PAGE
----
Saw Palmetto (Serenoa repens)
Saw palmetto is a small palm that grows in clumps or thickets along the coast. The leaves are fan shaped with fine spines. It has yellowish-white flowers in large clusters.
Key Medicinal Uses
Internally Saw palmetto is used to treat urinary symptoms that are related to an enlarged prostate gland, otherwise known as benign prostatic hyperplasia, or BPH. It is also used for bladder problems, chronic pelvic pain, decreased sex drive, hormone imbalance and hair loss.
It has been traditionally used for acne, asthma, bronchitis, breastfeeding, inflammation of the bladder, breast enlargement or reduction, cough, cystitis, diarrhea, diabetes, as a digestive aid, a diuretic, and dysentery. Other ailments that have been treated with saw palmetto include Epstein-Barr virus, excess hair growth, high blood pressure, to stimulate the immune system, as an expectorant, to treat impotence, laryngitis and migraine headache.
Some people also use saw palmetto for menstrual pain, muscle and intestinal spasms, ovarian cysts, uterine or vaginal problems, postnasal drip, sedation, sore throat and upper respiratory infection.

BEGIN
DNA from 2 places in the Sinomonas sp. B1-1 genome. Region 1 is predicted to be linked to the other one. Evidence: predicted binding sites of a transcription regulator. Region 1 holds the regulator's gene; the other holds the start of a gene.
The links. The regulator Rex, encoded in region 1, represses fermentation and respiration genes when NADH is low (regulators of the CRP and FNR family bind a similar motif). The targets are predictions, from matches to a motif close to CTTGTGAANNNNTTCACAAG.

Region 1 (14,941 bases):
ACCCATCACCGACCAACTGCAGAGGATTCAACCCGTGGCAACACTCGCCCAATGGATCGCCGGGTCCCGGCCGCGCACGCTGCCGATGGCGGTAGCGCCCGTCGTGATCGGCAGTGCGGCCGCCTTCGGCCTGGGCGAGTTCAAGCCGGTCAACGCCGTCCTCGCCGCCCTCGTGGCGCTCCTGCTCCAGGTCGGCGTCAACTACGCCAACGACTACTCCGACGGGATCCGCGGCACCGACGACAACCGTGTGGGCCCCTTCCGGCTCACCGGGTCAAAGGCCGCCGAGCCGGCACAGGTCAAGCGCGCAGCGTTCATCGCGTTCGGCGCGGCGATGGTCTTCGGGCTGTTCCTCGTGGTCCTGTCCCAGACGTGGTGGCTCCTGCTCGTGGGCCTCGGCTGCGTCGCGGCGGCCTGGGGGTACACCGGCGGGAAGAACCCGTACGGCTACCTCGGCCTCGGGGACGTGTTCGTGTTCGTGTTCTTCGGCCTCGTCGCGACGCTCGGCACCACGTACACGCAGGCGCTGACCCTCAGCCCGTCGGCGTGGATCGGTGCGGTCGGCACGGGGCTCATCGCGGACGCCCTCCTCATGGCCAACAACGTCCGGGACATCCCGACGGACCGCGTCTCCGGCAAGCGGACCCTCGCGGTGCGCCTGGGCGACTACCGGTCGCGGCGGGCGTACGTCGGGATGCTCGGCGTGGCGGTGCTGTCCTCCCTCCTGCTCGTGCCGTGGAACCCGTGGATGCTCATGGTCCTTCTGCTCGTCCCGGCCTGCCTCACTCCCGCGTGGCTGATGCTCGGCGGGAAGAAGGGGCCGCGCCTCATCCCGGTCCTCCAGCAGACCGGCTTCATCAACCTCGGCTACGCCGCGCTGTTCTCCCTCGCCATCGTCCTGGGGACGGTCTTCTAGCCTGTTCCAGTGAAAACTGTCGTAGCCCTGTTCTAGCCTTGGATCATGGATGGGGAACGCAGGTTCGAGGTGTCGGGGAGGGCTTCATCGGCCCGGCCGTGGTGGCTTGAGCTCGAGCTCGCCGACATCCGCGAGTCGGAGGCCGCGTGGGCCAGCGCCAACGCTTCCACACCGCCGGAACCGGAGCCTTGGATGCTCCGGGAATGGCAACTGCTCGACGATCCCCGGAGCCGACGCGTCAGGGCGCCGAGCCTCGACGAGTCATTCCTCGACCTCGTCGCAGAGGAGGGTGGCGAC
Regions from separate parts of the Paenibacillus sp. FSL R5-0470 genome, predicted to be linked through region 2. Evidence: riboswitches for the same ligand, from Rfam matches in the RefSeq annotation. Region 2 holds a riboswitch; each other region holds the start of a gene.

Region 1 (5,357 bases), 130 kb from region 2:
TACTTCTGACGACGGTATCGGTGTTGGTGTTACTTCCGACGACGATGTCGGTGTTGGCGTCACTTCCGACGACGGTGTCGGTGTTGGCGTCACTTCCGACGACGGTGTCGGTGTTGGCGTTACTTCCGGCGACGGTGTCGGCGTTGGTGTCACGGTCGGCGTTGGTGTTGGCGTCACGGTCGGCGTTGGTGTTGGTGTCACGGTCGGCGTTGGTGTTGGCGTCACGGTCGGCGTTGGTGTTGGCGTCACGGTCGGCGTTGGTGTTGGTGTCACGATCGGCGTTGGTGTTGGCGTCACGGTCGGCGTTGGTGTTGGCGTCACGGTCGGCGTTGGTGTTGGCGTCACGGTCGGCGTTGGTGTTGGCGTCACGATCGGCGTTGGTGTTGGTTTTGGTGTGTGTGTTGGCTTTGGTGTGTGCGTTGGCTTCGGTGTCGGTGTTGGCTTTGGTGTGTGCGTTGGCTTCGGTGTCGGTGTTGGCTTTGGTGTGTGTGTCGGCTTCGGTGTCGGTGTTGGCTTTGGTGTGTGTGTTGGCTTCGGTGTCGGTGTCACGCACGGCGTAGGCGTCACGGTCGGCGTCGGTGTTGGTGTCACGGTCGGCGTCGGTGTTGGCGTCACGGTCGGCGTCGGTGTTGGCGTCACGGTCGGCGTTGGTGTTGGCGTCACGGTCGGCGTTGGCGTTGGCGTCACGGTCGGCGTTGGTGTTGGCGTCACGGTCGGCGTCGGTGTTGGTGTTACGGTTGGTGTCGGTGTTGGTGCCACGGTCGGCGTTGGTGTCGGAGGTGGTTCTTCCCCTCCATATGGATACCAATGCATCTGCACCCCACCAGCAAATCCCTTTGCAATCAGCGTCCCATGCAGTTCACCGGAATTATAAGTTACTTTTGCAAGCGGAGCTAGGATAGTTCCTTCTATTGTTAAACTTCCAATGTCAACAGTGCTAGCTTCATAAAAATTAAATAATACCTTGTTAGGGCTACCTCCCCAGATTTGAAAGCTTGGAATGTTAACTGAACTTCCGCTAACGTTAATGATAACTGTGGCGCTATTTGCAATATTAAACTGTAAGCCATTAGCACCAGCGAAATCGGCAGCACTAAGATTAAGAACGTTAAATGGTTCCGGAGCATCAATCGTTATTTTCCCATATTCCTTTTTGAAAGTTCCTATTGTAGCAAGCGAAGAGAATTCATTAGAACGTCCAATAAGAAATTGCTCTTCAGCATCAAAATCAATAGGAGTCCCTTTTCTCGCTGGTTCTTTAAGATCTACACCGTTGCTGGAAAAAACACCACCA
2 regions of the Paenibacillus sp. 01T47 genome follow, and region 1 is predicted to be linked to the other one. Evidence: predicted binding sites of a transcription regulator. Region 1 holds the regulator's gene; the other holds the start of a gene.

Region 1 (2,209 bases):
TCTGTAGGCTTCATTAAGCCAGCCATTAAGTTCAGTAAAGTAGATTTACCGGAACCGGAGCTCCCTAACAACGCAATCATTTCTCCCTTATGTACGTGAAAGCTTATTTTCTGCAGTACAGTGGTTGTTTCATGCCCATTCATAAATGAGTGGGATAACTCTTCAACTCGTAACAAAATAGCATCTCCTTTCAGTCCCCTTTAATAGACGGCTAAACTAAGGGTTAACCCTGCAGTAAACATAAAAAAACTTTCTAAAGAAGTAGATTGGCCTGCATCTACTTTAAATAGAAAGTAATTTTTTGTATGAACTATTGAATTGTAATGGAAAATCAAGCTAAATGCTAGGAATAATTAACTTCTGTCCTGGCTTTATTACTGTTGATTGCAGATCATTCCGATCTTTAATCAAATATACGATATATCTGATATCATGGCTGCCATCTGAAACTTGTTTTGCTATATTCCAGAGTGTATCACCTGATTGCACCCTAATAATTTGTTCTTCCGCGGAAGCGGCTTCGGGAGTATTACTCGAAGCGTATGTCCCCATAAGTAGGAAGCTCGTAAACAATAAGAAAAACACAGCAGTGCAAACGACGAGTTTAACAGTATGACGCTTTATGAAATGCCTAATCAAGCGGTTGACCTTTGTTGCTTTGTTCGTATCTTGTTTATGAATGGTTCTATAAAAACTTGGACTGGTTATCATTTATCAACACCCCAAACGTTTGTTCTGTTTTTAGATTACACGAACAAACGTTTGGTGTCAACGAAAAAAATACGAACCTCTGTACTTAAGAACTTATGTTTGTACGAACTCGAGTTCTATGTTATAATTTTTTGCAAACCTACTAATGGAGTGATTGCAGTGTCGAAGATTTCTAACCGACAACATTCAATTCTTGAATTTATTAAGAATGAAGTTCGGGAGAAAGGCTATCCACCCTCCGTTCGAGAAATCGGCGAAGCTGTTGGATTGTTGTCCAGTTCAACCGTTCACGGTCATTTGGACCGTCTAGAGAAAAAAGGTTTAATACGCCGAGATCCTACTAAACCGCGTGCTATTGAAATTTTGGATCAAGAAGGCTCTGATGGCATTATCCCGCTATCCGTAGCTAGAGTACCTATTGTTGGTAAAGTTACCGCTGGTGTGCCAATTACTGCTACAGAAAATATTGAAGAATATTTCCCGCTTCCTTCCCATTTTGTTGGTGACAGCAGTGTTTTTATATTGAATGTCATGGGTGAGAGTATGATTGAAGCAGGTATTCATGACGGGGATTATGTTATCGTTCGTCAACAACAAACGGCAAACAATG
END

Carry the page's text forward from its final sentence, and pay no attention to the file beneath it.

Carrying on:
Externally not used externally
Fruit The fruit is used in many forms as a medicinal herbal remedy.
Side effects from taking the herb may include stomach upset, nausea, vomiting, halitosis, constipation and diarrhea. A small number reported ulcers, jaundice or liver damage, but it is not clear whether it was this herb that was directly responsible. As always, use with caution.
If you have health problems that involve the digestive tract, the liver, heart or lungs, use caution when using this herb. Also exercise caution if you take blood thinning medications, are having surgery or dental work or if you have bleeding disorders. Some men report problems with erections, breast tenderness, testicular sensitivities and a change in sexual desire.
If you take hormonal medications, do not use. Theoretically, prostate specific antigen (PSA) levels may be lowered by this herb, which may delay a prostate cancer diagnosis. Because of hormonal reactions, this herb is not recommended to women who are pregnant or nursing.
Saw palmetto may interact with estrogen and prevent proper iron absorption. It may also interact with anticoagulants, anti-platelet drugs and anti-inflammatory medications. This herb should not be taken with medications that affect the levels of male hormones. It may also interfere with birth control pills or hormone replacement therapy.
Preparation and Dosage
The herb is commercially available as an extract, as tablets, capsules and as an herbal tea.
To treat an enlarged prostate, a daily dose of 320 mg is taken in either a single dose or divided into two. Some studies suggest 160 mg once a day may be just as effective.